Bio-Terrorism under the Microscope

By Catherine Arnst


Biological Weapons and America's Secret War

By Judith Miller, Stephen Engelberg, and William Broad

Simon & Schuster -- 382pp -- $27

In September, 1984, a severe outbreak of salmonella poisoning hit The Dalles, Ore., a town of 10,000 in the shadow of Mt. Hood. Almost 1,000 people reported symptoms, and although no one died, every one of the 125 beds in the town's only hospital was filled, and patients were stacked up in the corridors. Investigators from the U.S. Centers for Disease Control & Prevention (CDC) were called in, but despite checking every possible source, no one could find the cause of the outbreak.

It was only a year later that Bhagwan Shree Rajneesh, the founder of a huge cult with a settlement on the edges of town, told authorities that some of his followers caused the outbreak by spraying salad bars around town with salmonella. The perpetrators, angry about efforts by the town to block expansion of their 4,000-member community, had fled the country days before Rajneesh's announcement, but law-enforcement agents soon discovered evidence the group had been busy developing plenty of other chemical and bacterial weapons. "Call us naive," said one of the first victims of the salmonella attack, "but we never imagined people could have done such a thing. You don't expect bio-terrorism in paradise."

Welcome to Paradise Lost. This chilling salmonella attack--the only known incidence of bio-terrorism on U.S. soil--is recounted in the opening chapter of Germs: Biological Weapons and America's Secret War, by New York Times reporters Judith Miller, Stephen Engelberg, and William Broad. It's a timely and sobering primer on the threat we have all suddenly come to fear. Granted, various defense experts, Nobel laureates, government officials, and even Hollywood movies have been warning for years that an attack on the U.S. with biological weapons is a very real danger. But the public paid little heed until we learned in catastrophic detail just how deadly terrorists can be. Now, a recent Newsweek poll finds that 86% of Americans think a bio-terrorist attack is at least somewhat likely.

Miller, Engelberg, and Broad's book is an ominous, if somewhat conflicted, view of bio-terrorism. Its greatest virtue is its lack of hysteria: The authors recount the arguments of defense experts who think a biological-weapons attack is unlikely side by side with those of scientists who fear nothing more intensely. But the authors' own conclusion is a somewhat befuddling acknowledgement that the threat of germ weapons is both real and exaggerated. Despite this seeming contradiction, their steadfast insistence on balance enhances the book's veracity as it recounts the many efforts around the globe to develop bio-weapons--including in the U.S.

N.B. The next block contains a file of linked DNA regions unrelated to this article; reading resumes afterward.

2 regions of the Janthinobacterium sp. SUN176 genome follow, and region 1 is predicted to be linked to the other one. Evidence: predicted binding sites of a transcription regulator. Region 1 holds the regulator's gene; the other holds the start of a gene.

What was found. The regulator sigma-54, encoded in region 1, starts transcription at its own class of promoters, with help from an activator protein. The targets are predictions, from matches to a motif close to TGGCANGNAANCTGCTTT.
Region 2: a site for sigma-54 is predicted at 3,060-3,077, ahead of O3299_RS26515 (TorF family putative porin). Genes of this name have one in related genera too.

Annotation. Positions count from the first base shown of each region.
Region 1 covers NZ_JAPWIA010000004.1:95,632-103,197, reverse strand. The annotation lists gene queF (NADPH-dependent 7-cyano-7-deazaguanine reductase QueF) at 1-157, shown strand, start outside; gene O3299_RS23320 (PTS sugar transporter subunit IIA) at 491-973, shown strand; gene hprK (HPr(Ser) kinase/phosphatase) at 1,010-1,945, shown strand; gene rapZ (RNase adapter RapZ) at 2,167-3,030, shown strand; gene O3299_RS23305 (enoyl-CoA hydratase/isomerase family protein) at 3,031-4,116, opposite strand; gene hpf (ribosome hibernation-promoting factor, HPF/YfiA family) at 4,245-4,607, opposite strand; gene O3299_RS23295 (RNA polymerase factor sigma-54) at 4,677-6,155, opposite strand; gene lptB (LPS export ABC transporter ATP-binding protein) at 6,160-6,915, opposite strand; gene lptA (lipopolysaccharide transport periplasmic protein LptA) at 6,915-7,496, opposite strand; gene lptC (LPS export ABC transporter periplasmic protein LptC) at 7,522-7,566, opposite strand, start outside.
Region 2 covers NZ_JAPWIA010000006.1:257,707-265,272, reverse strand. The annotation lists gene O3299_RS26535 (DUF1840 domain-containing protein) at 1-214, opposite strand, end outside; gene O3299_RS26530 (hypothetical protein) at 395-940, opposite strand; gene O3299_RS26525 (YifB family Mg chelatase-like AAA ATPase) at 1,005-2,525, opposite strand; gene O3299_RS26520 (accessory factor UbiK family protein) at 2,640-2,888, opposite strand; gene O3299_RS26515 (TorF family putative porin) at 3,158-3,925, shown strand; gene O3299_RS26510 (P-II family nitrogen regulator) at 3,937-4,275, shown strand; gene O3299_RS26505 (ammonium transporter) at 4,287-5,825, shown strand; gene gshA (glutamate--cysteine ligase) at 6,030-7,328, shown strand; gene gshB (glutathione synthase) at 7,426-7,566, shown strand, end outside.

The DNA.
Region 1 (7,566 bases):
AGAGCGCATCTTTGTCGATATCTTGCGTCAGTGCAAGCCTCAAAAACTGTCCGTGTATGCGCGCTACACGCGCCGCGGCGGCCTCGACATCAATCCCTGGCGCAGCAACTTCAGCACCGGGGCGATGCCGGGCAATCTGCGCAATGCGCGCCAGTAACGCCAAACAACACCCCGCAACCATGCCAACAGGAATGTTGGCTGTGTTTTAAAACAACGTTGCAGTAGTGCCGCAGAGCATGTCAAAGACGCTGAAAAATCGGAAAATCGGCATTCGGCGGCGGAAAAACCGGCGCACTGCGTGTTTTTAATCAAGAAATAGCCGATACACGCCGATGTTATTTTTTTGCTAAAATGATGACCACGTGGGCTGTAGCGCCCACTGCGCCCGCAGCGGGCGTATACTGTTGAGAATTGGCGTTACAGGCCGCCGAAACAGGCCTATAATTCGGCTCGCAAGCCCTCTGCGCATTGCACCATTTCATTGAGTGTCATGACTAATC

Some of the material may sound familiar after the extensive coverage that bio-terrorism has received in the wake of the Sept. 11 attacks. But Germs is one of the more reliable sources of information on this 21st century worry: There are 42 pages of notes and a bibliography, and the authors interviewed dozens of players across the globe, including former President Bill Clinton.

Much of the book retells the history of biological weapons, starting with a massive and secret U.S. program that began in the 1950s. (There was one earlier experiment: a failed effort to poison a suspected Hitler henchman who turned out to be an anti-Hitler plotter). The U.S. stopped its own development of such weapons in 1969 and signed an international ban on bio-warfare in 1975. But the Soviet Union kept going, despite signing the same ban. It was only in 1992, thanks to the defection of a prominent Soviet scientist, that the U.S. learned of Moscow's massive, decades-long program to turn deadly bugs such as anthrax, tularemia, typhus, and plague into weapons. The program was ended in the early 1990s, and the labs dismantled, but the scientists who had worked there were aggressively courted by Iran and Iraq, the authors report.

Iraq's efforts to develop biological weapons have been well covered in the past, and Germs adds little to the story. The book breaks new ground, however, in its detailed account of Clinton's determination to bolster the nation's bio-terrorism defenses. The first President to declare bio-weapons a real threat to domestic security, Clinton persuaded Congress to appropriate $10 billion a year to defend the nation against terrorism, including $381 million for research into dangerous pathogens. Some of this money was funneled to secret CIA and Pentagon programs to develop a better understanding of weapons and delivery methods engineered by foreign scientists. The CIA'S Operation ClearVision figured that the best way to outsmart the enemy was to emulate it by reverse-engineering a bio-weapon. In essence, the CIA was building its own bio-bomb, and the effort was eventually shut down out of fear that it came dangerously close to violating the germ warfare treaty.

The final chapter of Germs is the most provocative: a detailed look at America's ability to ward off a bio-attack. Clinton's anti-terrorism program included a renewed effort to beef up the public health system, which had fallen into disarray over decades of neglect by federal and local governments. But government simulations of germ warfare show that we remain woefully unprepared. The U.S. today is in some ways less able to protect the population against an outbreak of deadly disease than it was a half-century ago, conclude the authors. As evidence, look at that lone hospital in The Dalles. When the Rajneeshees struck in 1984, it had 125 beds. Today, it has 49.

Senior Writer Arnst covers medicine and science.

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